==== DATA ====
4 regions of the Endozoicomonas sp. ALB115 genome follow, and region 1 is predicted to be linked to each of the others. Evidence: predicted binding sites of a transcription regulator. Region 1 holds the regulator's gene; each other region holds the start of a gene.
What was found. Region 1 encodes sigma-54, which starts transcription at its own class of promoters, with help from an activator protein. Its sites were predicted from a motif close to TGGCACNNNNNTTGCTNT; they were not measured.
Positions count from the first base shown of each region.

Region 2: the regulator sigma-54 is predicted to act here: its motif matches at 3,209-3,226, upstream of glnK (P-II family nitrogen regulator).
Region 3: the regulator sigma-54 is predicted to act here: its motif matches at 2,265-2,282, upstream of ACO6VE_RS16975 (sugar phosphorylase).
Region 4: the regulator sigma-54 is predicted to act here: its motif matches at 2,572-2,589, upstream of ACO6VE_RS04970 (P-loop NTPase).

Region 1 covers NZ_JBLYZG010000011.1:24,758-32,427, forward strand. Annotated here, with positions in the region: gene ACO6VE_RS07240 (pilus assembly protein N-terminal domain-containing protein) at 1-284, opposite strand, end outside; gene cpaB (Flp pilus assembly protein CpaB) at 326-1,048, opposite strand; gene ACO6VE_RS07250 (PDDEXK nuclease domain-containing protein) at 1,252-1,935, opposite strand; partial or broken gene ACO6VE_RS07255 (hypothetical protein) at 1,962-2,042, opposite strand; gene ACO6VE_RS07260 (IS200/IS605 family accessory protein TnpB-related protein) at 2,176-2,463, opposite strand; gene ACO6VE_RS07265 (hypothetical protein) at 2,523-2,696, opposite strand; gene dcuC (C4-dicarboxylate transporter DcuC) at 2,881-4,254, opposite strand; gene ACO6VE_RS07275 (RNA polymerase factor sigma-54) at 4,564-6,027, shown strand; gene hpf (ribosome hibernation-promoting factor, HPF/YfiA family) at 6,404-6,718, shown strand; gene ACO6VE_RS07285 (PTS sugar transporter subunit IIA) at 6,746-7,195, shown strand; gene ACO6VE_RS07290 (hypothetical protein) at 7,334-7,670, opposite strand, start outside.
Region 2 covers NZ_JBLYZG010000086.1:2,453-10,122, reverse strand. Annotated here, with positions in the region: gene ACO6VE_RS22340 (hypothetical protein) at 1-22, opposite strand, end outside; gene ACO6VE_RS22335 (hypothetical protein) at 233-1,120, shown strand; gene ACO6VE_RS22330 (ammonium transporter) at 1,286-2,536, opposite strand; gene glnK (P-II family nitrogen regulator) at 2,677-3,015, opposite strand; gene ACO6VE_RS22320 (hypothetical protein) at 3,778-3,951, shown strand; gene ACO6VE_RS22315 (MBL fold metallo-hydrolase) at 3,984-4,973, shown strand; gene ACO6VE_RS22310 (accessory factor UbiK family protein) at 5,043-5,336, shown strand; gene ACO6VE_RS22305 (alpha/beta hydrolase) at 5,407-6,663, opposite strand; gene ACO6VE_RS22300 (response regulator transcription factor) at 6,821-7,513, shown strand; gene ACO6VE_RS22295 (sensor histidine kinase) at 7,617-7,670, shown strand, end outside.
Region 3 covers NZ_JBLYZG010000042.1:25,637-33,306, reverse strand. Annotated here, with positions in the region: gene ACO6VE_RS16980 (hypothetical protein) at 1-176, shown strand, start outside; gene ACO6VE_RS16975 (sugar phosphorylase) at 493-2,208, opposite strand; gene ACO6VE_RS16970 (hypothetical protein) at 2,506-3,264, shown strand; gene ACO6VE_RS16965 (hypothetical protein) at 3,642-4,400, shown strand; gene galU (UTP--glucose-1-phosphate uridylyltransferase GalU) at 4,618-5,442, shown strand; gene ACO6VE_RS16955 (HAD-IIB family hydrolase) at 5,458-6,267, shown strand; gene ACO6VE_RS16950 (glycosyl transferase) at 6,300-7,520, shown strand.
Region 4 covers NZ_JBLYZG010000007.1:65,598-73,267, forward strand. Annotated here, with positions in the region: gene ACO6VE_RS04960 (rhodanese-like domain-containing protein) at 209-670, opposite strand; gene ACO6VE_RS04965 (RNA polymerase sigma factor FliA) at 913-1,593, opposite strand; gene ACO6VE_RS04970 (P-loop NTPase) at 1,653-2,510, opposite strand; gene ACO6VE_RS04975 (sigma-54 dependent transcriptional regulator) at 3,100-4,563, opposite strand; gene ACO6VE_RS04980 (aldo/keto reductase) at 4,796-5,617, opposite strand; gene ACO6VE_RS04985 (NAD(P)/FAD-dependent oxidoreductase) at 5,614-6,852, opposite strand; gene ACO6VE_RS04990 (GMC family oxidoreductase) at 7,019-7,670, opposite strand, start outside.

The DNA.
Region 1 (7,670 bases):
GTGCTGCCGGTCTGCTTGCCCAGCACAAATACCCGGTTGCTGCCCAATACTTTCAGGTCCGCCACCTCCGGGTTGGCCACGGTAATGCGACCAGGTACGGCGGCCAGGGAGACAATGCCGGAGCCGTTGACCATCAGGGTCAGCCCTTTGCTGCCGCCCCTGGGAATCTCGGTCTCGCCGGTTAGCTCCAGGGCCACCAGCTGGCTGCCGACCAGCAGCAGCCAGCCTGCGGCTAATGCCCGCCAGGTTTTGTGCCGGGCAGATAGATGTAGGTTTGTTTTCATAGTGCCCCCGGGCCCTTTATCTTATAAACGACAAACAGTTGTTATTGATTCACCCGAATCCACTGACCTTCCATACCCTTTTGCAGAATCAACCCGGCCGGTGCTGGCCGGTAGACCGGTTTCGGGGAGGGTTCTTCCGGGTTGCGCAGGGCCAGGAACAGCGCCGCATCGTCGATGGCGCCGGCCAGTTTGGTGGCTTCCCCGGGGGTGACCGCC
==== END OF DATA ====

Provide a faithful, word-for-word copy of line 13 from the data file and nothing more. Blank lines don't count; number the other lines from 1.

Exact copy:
GTGCTGCCGGTCTGCTTGCCCAGCACAAATACCCGGTTGCTGCCCAATACTTTCAGGTCCGCCACCTCCGGGTTGGCCACGGTAATGCGACCAGGTACGGCGGCCAGGGAGACAATGCCGGAGCCGTTGACCATCAGGGTCAGCCCTTTGCTGCCGCCCCTGGGAATCTCGGTCTCGCCGGTTAGCTCCAGGGCCACCAGCTGGCTGCCGACCAGCAGCAGCCAGCCTGCGGCTAATGCCCGCCAGGTTTTGTGCCGGGCAGATAGATGTAGGTTTGTTTTCATAGTGCCCCCGGGCCCTTTATCTTATAAACGACAAACAGTTGTTATTGATTCACCCGAATCCACTGACCTTCCATACCCTTTTGCAGAATCAACCCGGCCGGTGCTGGCCGGTAGACCGGTTTCGGGGAGGGTTCTTCCGGGTTGCGCAGGGCCAGGAACAGCGCCGCATCGTCGATGGCGCCGGCCAGTTTGGTGGCTTCCCCGGGGGTGACCGCC